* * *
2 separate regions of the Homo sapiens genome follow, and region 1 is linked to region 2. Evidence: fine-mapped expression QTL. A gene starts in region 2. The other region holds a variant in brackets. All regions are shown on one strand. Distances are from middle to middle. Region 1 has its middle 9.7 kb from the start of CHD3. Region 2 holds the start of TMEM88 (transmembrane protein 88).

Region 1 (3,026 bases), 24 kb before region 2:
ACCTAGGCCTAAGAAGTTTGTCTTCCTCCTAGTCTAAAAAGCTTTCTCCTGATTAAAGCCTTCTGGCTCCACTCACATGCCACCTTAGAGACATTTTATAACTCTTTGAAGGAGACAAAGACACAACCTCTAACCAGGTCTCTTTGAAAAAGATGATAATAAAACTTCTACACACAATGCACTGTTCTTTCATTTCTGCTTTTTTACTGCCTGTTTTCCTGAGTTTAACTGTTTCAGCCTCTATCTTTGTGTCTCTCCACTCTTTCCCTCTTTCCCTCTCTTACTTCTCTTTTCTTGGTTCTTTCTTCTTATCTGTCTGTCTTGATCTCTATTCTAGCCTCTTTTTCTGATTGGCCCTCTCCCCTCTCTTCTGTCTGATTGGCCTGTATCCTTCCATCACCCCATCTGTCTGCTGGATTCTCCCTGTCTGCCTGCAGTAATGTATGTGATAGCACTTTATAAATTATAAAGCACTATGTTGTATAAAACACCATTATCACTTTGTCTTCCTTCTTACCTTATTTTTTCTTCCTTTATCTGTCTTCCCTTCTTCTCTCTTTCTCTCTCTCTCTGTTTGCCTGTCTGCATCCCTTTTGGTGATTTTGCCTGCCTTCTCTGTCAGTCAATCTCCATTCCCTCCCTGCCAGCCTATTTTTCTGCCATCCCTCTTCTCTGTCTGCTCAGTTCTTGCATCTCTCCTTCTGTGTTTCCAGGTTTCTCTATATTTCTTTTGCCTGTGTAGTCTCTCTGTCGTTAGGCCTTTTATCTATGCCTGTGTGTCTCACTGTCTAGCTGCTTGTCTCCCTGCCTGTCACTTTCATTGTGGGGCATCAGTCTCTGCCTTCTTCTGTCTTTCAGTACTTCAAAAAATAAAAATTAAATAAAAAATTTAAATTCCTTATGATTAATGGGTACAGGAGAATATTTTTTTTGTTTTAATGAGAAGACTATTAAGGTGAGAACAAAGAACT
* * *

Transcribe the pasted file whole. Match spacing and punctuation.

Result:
2 separate regions of the Homo sapiens genome follow, and region 1 is linked to region 2. Evidence: fine-mapped expression QTL. A gene starts in region 2. The other region holds a variant in brackets. All regions are shown on one strand. Distances are from middle to middle. Region 1 has its middle 9.7 kb from the start of CHD3. Region 2 holds the start of TMEM88 (transmembrane protein 88).

Region 1 (3,026 bases), 24 kb before region 2:
ACCTAGGCCTAAGAAGTTTGTCTTCCTCCTAGTCTAAAAAGCTTTCTCCTGATTAAAGCCTTCTGGCTCCACTCACATGCCACCTTAGAGACATTTTATAACTCTTTGAAGGAGACAAAGACACAACCTCTAACCAGGTCTCTTTGAAAAAGATGATAATAAAACTTCTACACACAATGCACTGTTCTTTCATTTCTGCTTTTTTACTGCCTGTTTTCCTGAGTTTAACTGTTTCAGCCTCTATCTTTGTGTCTCTCCACTCTTTCCCTCTTTCCCTCTCTTACTTCTCTTTTCTTGGTTCTTTCTTCTTATCTGTCTGTCTTGATCTCTATTCTAGCCTCTTTTTCTGATTGGCCCTCTCCCCTCTCTTCTGTCTGATTGGCCTGTATCCTTCCATCACCCCATCTGTCTGCTGGATTCTCCCTGTCTGCCTGCAGTAATGTATGTGATAGCACTTTATAAATTATAAAGCACTATGTTGTATAAAACACCATTATCACTTTGTCTTCCTTCTTACCTTATTTTTTCTTCCTTTATCTGTCTTCCCTTCTTCTCTCTTTCTCTCTCTCTCTGTTTGCCTGTCTGCATCCCTTTTGGTGATTTTGCCTGCCTTCTCTGTCAGTCAATCTCCATTCCCTCCCTGCCAGCCTATTTTTCTGCCATCCCTCTTCTCTGTCTGCTCAGTTCTTGCATCTCTCCTTCTGTGTTTCCAGGTTTCTCTATATTTCTTTTGCCTGTGTAGTCTCTCTGTCGTTAGGCCTTTTATCTATGCCTGTGTGTCTCACTGTCTAGCTGCTTGTCTCCCTGCCTGTCACTTTCATTGTGGGGCATCAGTCTCTGCCTTCTTCTGTCTTTCAGTACTTCAAAAAATAAAAATTAAATAAAAAATTTAAATTCCTTATGATTAATGGGTACAGGAGAATATTTTTTTTGTTTTAATGAGAAGACTATTAAGGTGAGAACAAAGAACT